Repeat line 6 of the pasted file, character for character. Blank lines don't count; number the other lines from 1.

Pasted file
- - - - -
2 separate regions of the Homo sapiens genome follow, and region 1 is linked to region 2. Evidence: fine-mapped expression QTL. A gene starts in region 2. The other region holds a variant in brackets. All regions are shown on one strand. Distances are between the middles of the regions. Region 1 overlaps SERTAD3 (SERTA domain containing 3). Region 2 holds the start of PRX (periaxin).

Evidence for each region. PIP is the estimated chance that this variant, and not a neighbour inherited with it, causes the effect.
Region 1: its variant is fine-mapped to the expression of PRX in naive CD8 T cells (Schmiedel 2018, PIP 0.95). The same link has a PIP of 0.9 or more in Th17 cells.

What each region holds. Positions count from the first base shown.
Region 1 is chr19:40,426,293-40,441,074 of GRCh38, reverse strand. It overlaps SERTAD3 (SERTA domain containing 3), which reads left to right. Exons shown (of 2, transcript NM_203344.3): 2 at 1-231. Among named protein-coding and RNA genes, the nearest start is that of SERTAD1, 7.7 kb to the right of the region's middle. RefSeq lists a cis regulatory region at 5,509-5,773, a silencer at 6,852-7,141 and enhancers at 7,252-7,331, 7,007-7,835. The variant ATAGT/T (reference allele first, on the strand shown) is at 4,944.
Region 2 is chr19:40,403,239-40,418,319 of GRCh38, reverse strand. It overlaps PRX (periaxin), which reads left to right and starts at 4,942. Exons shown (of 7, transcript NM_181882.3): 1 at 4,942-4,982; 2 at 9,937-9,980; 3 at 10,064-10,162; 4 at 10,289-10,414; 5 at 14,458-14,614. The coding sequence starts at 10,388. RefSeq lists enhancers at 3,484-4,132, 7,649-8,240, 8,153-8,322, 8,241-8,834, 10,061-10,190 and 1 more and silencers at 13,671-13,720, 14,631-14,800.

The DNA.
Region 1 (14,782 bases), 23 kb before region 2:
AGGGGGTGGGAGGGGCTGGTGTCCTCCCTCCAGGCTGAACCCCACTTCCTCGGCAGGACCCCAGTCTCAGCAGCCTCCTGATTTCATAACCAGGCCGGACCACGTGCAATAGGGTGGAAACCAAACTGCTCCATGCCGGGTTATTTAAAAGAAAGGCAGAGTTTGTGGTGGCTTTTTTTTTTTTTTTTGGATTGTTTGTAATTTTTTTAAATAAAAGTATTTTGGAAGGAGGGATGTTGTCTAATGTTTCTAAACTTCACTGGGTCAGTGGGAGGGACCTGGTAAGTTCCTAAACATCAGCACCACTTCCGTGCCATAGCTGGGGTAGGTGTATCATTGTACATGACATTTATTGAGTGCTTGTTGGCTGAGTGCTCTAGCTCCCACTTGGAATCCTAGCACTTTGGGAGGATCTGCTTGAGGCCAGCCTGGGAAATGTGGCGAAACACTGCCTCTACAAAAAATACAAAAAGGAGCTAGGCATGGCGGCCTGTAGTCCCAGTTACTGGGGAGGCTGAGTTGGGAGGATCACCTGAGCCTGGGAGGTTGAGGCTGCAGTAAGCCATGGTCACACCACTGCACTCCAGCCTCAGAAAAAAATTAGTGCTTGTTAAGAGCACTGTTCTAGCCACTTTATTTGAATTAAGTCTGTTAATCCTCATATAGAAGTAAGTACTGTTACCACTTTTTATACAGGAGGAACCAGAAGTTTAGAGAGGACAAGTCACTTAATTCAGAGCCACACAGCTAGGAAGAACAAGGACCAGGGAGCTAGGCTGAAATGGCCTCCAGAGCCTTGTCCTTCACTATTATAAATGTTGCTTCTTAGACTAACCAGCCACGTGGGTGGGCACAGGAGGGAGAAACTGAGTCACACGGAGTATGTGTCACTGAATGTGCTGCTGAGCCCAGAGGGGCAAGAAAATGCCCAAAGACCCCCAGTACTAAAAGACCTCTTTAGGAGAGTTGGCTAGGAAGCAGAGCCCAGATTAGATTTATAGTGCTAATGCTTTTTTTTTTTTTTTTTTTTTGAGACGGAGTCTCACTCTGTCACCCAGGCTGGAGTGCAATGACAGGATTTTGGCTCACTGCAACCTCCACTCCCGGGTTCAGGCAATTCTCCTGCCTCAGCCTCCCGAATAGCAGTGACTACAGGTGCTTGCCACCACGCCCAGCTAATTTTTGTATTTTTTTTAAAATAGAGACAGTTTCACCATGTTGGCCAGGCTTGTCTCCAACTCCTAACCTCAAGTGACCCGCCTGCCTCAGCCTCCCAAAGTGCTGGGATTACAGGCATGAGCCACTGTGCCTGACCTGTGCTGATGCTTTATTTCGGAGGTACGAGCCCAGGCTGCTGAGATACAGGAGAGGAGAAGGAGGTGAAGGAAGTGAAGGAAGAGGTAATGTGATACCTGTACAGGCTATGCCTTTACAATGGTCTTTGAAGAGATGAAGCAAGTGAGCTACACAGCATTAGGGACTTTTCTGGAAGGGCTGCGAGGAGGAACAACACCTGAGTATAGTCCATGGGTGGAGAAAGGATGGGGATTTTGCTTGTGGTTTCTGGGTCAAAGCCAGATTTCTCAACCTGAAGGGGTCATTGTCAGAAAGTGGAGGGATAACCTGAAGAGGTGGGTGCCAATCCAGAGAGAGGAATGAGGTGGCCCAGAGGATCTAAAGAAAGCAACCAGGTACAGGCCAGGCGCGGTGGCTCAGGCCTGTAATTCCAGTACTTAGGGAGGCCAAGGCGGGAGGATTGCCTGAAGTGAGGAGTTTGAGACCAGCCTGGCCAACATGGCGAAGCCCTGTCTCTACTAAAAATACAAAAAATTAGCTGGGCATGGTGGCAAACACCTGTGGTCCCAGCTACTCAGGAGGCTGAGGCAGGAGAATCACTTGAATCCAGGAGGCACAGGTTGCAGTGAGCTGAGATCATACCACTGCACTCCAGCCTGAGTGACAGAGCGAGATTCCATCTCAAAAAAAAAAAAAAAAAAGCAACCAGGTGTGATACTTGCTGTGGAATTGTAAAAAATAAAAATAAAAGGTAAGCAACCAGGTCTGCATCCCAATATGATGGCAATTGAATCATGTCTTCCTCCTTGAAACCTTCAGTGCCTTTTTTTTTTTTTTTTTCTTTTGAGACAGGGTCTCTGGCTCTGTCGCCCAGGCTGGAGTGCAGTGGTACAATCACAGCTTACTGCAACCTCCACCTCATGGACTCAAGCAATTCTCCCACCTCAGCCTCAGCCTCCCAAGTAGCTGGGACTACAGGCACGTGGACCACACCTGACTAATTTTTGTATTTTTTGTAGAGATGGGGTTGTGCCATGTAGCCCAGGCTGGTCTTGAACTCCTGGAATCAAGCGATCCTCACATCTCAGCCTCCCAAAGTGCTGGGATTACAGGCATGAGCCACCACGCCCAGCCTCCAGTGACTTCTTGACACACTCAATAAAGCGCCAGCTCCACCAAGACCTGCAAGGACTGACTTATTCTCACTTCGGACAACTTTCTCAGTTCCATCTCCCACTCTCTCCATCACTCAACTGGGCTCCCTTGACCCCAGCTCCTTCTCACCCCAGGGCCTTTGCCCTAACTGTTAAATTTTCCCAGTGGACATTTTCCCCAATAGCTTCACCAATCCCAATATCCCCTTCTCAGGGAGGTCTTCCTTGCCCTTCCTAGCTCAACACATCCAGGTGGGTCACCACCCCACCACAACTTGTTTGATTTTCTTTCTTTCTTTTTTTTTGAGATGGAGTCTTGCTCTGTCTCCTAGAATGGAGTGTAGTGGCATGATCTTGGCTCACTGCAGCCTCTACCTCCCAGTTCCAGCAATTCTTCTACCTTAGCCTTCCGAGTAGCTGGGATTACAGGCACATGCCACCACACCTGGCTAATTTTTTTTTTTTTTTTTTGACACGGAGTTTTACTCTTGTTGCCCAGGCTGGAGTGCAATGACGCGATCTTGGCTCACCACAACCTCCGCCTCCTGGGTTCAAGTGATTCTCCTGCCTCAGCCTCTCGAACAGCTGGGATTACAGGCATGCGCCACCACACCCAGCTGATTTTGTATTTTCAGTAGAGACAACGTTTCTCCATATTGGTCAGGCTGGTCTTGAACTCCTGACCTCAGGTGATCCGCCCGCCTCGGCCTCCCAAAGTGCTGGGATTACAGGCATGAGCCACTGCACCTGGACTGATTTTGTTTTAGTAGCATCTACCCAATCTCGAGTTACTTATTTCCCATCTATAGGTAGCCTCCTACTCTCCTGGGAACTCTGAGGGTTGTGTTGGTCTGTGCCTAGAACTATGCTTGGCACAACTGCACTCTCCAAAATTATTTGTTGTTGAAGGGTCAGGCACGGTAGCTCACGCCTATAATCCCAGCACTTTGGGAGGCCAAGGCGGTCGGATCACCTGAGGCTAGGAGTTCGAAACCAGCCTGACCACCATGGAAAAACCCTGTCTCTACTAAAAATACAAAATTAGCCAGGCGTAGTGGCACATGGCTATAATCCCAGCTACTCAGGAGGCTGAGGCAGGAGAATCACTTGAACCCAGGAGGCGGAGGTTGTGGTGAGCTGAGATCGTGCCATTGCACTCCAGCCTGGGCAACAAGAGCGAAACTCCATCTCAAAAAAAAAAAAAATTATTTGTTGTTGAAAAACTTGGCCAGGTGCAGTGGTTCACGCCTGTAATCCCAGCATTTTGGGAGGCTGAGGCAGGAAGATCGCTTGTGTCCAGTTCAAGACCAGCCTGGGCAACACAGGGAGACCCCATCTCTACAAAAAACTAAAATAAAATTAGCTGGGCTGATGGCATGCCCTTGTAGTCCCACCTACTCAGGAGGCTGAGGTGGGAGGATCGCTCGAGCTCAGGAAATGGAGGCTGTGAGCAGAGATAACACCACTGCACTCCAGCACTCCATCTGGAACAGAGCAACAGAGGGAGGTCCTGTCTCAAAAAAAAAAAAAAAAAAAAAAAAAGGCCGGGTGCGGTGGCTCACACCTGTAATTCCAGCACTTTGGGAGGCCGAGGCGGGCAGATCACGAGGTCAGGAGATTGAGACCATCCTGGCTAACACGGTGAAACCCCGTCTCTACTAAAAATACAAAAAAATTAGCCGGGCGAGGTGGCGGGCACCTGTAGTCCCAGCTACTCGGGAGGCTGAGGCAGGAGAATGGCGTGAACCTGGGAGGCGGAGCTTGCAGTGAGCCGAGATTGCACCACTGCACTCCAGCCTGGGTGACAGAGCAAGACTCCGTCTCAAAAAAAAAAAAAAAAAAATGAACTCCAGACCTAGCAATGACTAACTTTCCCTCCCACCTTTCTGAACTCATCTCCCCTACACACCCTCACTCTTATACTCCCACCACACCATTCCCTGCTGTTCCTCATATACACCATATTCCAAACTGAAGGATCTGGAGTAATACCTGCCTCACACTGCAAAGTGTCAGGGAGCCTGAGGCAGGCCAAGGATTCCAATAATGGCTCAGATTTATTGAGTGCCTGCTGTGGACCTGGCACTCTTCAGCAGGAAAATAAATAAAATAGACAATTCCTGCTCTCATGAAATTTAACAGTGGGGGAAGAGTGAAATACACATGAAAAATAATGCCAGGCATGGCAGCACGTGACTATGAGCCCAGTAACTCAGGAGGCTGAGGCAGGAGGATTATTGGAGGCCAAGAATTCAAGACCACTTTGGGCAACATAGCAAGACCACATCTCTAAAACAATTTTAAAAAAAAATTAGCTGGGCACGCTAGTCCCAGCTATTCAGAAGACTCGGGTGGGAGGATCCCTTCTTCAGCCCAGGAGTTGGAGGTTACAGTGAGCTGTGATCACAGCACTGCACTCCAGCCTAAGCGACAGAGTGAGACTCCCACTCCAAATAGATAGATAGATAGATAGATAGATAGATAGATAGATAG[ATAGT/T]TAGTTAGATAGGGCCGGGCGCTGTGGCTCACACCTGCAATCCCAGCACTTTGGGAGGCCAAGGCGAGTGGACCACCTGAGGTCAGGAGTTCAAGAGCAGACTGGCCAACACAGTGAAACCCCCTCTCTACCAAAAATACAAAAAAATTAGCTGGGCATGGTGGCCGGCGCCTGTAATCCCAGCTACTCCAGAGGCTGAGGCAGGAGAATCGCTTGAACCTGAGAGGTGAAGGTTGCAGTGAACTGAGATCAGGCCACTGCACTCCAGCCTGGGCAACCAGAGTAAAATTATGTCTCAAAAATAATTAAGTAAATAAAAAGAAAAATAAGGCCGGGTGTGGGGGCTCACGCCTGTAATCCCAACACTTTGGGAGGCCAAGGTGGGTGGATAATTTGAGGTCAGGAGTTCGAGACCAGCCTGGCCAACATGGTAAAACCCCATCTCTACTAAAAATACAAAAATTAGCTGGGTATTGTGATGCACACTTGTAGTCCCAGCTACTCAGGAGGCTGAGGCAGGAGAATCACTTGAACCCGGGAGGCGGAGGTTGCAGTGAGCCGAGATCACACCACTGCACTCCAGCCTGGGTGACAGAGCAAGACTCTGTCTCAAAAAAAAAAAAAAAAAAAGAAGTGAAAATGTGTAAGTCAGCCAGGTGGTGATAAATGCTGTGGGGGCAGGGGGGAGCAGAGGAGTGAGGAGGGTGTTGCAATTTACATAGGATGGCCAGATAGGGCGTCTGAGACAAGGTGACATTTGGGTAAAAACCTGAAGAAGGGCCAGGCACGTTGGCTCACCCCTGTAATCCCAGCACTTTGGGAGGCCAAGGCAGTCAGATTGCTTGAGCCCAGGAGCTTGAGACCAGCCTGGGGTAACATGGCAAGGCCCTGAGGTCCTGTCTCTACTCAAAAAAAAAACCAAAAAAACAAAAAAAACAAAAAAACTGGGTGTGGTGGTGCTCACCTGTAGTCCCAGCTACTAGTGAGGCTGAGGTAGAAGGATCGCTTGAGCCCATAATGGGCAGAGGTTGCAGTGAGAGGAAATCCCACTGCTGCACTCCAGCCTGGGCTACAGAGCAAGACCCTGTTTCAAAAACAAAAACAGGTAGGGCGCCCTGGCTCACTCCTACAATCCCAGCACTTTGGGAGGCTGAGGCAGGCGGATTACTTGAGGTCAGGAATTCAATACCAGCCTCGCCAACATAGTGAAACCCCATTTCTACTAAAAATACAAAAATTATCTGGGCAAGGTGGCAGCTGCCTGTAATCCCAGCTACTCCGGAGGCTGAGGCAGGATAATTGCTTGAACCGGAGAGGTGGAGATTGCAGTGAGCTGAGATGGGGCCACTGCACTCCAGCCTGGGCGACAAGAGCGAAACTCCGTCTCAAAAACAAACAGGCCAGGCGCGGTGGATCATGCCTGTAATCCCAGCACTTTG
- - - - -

Region 2 is chr19:40,403,239-40,418,319 of GRCh38, reverse strand. It overlaps PRX (periaxin), which reads left to right and starts at 4,942. Exons shown (of 7, transcript NM_181882.3): 1 at 4,942-4,982; 2 at 9,937-9,980; 3 at 10,064-10,162; 4 at 10,289-10,414; 5 at 14,458-14,614. The coding sequence starts at 10,388. RefSeq lists enhancers at 3,484-4,132, 7,649-8,240, 8,153-8,322, 8,241-8,834, 10,061-10,190 and 1 more and silencers at 13,671-13,720, 14,631-14,800.